In Borough Market there were crowds seemingly unaware there was a national emergency. Don’t stop, put your head down and pedal, which worked just fine until a near death experience with a reversing van reminded me that Covid was not the only hazard to avoid.
After, the ride was thankfully uneventful; the South Bank, normally teeming was closed and deserted. We passed Parliament Square unaware or what new “measures” were just then being announced for us to observe.
Officially Dave’s route ends at Wimbledon Windmill café, but that’s in my personal red zone of crowded places to avoid. It made more sense for Paul and me to part on Clapham Common which was not uncomfortably busy.
Arriving home I was relieved to hear that riding in pairs was still permissible, even though groups of 6 remain a distant goal.
Thanks to Paul for the company, and Dave for the route; highly recommended if you can find a quiet day. And wishing all Wayfarers a healthy and happy New Year
Like so many other things of late, the grand collection of annual Wayfarers subscriptions will be delayed. In the absence of an AGM, the committee has agreed to continue the reduced subscription rate of £1, allowing us to return some of our accumulated funds to our members.
We still plan to collect subscriptions for 2021 when it is allowed - perhaps we will wait till Spring. I'll make a further announcement at the time.
Meanwhile, I hope your Christmas went as well as possible, and I wish you all the very best of health, happiness, good company, and cycling for 2021.
Anyway, on Christmas Day, Ed got in touch and asked whether I would like to join him on his Boxing Day ride. He was doing a 100 mile loop from his home in Canary Wharf and would pass along the ridge near Titsey, which seemed a convenient place to meet.
It was, and was also the first indication of the difference in cycling styles from my generation to his. He sent me a link to a tracker, which would show his progress on my phone, and asked me to send him a text when I was in position, so that he would know where I was. It would come up on his display, apparently.
It worked well enough, a bit of finger trouble on my part where I rode down the road to meet him, but he was coming up another. We soon surfed over that one and set off at a steady pace.
Which was the next difference that I noticed. The pace was not so much steady, as metronomic. Ed's bike was equipped with a watt meter and he was wearing a heart rate monitor, and he rode at a pace which knew he could easily sustain over a long period. This was quite a decent pace - about 15.5 mph - but he never strained on the hills or worked too hard in headwinds. Just like Team Sky, really.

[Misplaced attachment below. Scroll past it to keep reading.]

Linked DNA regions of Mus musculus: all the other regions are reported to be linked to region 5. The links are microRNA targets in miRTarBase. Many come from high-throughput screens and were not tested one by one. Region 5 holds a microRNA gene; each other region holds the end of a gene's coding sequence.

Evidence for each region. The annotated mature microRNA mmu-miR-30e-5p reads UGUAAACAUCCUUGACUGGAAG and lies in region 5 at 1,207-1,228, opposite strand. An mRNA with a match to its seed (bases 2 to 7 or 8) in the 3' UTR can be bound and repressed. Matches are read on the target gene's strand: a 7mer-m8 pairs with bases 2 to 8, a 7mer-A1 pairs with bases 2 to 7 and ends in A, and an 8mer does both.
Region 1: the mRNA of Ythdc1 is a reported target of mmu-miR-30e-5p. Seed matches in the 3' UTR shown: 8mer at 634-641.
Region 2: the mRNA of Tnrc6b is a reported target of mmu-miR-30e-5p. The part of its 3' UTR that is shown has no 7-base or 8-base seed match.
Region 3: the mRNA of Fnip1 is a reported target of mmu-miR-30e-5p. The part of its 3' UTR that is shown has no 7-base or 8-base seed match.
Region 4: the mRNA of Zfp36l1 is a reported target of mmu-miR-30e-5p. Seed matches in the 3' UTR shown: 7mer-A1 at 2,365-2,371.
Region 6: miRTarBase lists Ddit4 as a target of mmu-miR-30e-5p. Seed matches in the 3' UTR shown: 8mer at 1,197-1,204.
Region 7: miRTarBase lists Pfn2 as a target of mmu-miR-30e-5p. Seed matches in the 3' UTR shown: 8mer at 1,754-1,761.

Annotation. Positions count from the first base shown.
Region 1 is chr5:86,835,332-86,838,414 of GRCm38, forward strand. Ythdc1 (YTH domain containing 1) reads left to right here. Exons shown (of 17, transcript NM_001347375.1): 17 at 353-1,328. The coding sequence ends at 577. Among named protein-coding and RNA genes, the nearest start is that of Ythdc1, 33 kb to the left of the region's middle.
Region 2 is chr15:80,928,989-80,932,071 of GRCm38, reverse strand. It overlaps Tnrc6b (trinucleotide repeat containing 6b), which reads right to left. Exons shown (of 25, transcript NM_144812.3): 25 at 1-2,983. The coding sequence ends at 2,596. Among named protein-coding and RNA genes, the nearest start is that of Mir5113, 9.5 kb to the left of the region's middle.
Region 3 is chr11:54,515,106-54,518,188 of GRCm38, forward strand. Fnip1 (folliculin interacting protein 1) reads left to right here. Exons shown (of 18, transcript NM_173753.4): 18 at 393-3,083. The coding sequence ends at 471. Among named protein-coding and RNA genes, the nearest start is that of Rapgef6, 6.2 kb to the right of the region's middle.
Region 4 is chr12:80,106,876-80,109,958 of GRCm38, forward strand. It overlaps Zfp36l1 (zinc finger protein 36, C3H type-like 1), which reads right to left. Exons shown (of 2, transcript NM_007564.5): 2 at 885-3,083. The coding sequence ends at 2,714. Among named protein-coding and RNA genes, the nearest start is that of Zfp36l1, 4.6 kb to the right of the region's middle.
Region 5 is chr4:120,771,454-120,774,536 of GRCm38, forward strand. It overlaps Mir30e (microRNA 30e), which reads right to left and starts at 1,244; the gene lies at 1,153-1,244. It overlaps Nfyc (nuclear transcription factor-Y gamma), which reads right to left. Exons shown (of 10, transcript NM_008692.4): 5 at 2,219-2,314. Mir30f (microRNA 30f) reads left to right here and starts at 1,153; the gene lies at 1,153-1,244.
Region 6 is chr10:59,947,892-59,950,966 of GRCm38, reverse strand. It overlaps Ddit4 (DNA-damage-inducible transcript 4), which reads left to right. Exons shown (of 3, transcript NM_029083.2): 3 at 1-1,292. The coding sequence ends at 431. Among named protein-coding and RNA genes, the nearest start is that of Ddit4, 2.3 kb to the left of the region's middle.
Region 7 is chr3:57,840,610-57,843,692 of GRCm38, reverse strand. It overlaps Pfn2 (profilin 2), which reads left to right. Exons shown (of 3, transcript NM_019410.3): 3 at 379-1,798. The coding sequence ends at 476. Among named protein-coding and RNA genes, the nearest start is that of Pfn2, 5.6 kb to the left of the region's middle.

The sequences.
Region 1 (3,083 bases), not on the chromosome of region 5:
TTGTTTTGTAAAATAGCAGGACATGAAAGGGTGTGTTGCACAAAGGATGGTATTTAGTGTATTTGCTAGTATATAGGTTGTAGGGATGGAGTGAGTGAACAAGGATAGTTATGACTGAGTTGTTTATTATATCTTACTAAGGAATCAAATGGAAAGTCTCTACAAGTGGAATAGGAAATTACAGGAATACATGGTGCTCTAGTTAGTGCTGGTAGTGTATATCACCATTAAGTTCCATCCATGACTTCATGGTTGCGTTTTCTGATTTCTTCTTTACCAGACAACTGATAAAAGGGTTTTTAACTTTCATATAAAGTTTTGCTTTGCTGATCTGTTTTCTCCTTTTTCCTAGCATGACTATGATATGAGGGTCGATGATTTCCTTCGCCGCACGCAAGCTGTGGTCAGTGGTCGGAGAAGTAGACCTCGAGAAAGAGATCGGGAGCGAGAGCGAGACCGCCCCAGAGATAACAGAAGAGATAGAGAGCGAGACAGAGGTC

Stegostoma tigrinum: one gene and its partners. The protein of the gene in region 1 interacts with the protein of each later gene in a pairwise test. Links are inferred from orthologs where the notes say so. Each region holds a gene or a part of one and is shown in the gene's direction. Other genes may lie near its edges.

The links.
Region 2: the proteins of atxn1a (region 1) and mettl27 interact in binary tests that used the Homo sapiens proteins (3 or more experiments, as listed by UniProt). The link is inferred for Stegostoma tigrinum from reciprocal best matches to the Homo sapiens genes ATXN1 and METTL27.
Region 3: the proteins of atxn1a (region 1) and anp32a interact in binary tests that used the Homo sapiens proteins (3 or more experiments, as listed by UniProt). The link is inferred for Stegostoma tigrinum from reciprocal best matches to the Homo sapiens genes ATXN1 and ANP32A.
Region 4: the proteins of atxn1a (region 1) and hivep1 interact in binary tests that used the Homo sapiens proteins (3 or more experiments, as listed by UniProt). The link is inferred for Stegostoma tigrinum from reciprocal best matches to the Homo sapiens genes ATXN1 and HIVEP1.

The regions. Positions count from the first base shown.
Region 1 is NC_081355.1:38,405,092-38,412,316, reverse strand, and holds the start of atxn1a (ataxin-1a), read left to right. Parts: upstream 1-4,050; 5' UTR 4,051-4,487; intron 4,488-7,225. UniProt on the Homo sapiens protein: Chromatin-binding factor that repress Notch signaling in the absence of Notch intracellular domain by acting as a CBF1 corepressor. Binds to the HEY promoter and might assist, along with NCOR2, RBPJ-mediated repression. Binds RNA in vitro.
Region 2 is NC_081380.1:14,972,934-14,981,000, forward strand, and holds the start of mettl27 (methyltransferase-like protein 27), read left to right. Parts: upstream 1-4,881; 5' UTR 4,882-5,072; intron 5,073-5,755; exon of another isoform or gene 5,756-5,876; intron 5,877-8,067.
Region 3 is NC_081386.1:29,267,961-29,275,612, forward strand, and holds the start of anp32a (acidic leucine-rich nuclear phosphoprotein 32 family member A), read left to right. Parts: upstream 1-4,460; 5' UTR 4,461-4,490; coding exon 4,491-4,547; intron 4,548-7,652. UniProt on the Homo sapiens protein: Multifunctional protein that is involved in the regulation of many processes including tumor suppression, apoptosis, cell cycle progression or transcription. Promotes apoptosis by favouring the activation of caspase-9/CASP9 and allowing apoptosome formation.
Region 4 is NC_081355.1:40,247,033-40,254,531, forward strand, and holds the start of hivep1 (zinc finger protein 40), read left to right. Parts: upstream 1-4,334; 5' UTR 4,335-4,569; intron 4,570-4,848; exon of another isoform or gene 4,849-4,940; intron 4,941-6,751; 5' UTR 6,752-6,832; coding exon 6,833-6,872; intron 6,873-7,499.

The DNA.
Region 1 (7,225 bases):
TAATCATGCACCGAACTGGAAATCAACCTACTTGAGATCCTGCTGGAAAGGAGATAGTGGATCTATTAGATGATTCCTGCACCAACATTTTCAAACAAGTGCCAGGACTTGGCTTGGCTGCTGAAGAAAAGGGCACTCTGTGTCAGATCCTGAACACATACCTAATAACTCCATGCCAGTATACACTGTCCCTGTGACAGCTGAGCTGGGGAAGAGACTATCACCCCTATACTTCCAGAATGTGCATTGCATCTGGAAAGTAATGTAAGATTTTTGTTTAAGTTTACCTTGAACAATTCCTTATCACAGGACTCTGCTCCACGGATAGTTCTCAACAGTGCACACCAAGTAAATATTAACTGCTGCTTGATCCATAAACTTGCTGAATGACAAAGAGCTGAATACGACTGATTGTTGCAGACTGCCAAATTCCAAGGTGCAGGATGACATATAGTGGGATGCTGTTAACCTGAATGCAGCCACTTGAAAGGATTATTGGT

Anyway, round through Outwood, though Brockham, where the village store was open but the Reading Room shut, up Box Hill - Ryka's open but National Trust shut, and a very brief stop at the top for a feed (for Ed - I didn't bother. I had plenty on board.) and a photo.
Box Hill was like a madhouse. There were loads of bikes, all of the car-parks were full and there were people everywhere. Time to go time.
We parted at Headley - tea van open there - and I came home over Epsom Downs. I was able to have my bath and a lunch, and to watch his final miles on the tracker. 100 miles in 6:43, which would get him a CTC badge. My mileage was just under 50 miles, at 15.5 mph.
Funny that - but I was on an e-bike, of course.
Frank Cubis introduced us to the historic Ace Café on the North Circular as a destination in 2011, wit a second ride a couple of years later. I led a group using much of Frank’s route (especially the ingenious bits) in 2016.
It seemed timely to revisit the route, especially as us T4 folk are not encouraged to venture too far from home, and I needed to take advantage of that rare opportunity, a day without rain.
It’s a remarkably straightforward route from Richmond Park, crossing the river at Kew, where there are some much needed improvements for the cyclist. The most ingenious bit, which I owe to Frank is the cycle path under Western Avenue at Park Royal, then under the North Circular. I had intended to visit Wembley Stadium, which was on the original route, but the concourse with the superb views over London and the Bobby Moore statue is closed off, and the whole area a massive building site.
The Ace Café was as welcoming as I remember it, just without any people; only one other customer and one staff member organising takeaways, including Full English Breakfast. They had obviously spent a lot of effort on the Christmas decorations before they were told to stay closed, which is a great pity. Still I enjoyed a coffee and snack sitting on a wall in the car park, and by now the sun was out.